Written by GuitOp81
As announced I can't post videos as often as before. It takes time to learn the parts, even more to clean up the transcription and notate something, and some more to shot and edit the video. On the positive side there are already enough videos to keep anyone who wants to learn some soukous guitar solos pretty busy for quite some time. Personally I did not have much time to really work on the material that I posted, it would take much more time to really assimilate everything and make it part of my playing.
Next I would like to fill some of the most obvious gaps in the collection. There are so many great guitarists missing but I would like to include at least two as soon as possible: the great Franco and Lokassa ya Mbongo.
I have been looking a longtime for something that stands out from Franco's huge discography in terms of guitar lines and right now I am looking at his accompaniment guitar in Makambo Ezali Minene. I like it but I am not sure it is the most representative thing of Franco's style. In any case it would show a side of congolese guitar that is missing from my videos, but if you have something better to suggest please don't esitate to send me a message.
I have reason to suspect that my transcription of Ya Nini of Orchestre Veve is a Lokassa ya Mbongo's part because it certainly sounds like mi-compose, but just to be sure I was thinking about transcribing Tantine, even though I don't know which version to choose. I am pretty sure the most famous is the one with Zitany Neil and Dally Kimoko on solo, from the '80s, with a classic '80s synth, and there is a guitar and drum bridge that is 100% Lokassa, but then I found this youtube video of Souzy Kasseya playing Sulia Tantine and even there they seem to call Lokassa for the solo and it sounds very good. I will have to pick one, but probably it's going to be the Zitany Neil one. Another unbelievable Lokassa mi-compose solo is in Memi, from Orchestre Kiam, but that would take forever to transcribe so I am letting it go for now.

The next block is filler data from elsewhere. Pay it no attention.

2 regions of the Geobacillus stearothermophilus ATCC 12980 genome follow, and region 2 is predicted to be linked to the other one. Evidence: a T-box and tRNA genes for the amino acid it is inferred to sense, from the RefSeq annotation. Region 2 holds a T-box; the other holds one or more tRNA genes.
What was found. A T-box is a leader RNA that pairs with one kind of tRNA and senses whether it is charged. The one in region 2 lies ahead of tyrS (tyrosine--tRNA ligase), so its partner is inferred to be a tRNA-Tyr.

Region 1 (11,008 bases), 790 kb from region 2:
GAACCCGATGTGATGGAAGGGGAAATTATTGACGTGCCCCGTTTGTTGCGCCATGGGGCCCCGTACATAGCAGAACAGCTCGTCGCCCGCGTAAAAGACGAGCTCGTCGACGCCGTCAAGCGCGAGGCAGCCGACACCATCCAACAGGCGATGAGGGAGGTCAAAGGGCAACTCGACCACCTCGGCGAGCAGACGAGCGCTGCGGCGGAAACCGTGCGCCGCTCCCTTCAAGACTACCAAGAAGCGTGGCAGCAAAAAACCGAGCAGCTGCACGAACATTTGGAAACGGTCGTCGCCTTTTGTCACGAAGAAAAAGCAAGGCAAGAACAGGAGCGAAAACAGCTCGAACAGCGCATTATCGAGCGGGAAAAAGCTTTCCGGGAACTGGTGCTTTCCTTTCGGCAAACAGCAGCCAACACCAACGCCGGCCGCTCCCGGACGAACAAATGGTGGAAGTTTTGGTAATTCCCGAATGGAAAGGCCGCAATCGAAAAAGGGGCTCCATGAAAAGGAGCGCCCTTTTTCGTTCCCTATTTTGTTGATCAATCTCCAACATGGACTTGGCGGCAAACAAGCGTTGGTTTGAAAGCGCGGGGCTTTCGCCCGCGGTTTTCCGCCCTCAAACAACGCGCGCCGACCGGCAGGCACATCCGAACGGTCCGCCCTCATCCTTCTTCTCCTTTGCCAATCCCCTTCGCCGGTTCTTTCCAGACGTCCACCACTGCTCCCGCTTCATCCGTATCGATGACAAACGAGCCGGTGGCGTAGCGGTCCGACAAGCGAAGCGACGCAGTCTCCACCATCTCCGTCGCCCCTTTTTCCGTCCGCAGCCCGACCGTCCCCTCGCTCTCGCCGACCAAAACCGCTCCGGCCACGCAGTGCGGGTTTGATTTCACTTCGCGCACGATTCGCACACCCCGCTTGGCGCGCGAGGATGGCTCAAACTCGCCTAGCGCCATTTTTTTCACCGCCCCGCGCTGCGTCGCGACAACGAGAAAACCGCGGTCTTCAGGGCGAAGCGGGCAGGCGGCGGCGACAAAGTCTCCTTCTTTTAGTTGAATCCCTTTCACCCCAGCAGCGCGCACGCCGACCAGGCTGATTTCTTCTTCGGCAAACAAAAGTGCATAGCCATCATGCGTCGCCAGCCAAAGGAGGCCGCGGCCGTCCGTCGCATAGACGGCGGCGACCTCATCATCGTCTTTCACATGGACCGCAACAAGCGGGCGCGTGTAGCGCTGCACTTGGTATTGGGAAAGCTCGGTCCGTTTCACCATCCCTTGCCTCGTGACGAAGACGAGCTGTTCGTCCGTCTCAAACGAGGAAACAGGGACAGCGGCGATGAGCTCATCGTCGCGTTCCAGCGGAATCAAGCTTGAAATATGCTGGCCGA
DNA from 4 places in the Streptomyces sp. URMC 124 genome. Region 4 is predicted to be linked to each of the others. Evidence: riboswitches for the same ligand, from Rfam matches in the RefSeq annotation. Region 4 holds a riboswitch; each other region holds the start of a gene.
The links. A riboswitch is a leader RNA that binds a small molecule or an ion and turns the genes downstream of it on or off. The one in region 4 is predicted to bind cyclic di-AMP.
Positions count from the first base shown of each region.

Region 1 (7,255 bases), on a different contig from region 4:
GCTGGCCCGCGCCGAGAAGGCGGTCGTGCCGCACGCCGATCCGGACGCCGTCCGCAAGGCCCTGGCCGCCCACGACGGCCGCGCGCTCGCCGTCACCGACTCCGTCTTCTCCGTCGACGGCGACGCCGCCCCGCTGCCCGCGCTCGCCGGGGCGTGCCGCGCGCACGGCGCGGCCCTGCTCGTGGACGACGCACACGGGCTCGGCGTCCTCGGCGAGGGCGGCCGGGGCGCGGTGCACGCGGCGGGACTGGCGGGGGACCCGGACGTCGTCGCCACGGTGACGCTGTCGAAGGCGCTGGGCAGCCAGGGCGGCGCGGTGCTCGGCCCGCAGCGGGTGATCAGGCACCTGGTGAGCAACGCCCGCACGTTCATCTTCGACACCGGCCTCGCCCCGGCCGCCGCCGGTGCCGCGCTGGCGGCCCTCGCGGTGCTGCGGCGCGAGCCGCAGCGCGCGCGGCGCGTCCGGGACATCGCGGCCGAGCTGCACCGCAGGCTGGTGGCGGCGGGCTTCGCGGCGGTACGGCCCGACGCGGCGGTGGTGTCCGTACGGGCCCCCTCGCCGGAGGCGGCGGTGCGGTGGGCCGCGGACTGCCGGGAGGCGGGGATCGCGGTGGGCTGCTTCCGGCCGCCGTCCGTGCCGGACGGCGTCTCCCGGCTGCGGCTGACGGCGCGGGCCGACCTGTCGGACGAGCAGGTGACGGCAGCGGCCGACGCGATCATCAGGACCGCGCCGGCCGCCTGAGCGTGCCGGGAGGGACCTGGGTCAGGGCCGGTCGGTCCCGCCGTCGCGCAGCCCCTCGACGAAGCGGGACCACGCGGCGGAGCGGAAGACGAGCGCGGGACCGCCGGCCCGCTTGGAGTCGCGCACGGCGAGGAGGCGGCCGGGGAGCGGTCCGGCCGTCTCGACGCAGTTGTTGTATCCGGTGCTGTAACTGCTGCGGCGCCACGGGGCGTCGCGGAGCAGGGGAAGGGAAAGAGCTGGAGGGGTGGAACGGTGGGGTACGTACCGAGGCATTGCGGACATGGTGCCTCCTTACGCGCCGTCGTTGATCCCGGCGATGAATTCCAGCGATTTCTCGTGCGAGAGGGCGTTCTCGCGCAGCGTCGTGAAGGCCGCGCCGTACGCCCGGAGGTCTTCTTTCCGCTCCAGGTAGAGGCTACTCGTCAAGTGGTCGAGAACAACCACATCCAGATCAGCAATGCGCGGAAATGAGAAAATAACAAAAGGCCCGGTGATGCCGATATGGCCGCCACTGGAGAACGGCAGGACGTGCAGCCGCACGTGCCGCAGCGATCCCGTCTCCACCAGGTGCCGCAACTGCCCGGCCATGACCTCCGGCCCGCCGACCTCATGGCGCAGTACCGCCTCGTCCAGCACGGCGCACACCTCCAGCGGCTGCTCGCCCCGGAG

Next I have three requests that I would like to answer.
One is Aki Special, from Prince Nico Mbarga, who is nigerian, not congolese, but I can't ignore the great love that the wonderful people in Barranquilla have for this music so I will try to include this just for Barranquilla. The guitar lines are quite simple but it is not going to be easy to put together a video that makes sense.
The other requests are Awilo Longomba's Gladys, with Japonais Maladi on the guitar, and Poupa, with Shiro Vuemba.
Of course, at present the likelihood that I will do all those videos is quite low, but I will try.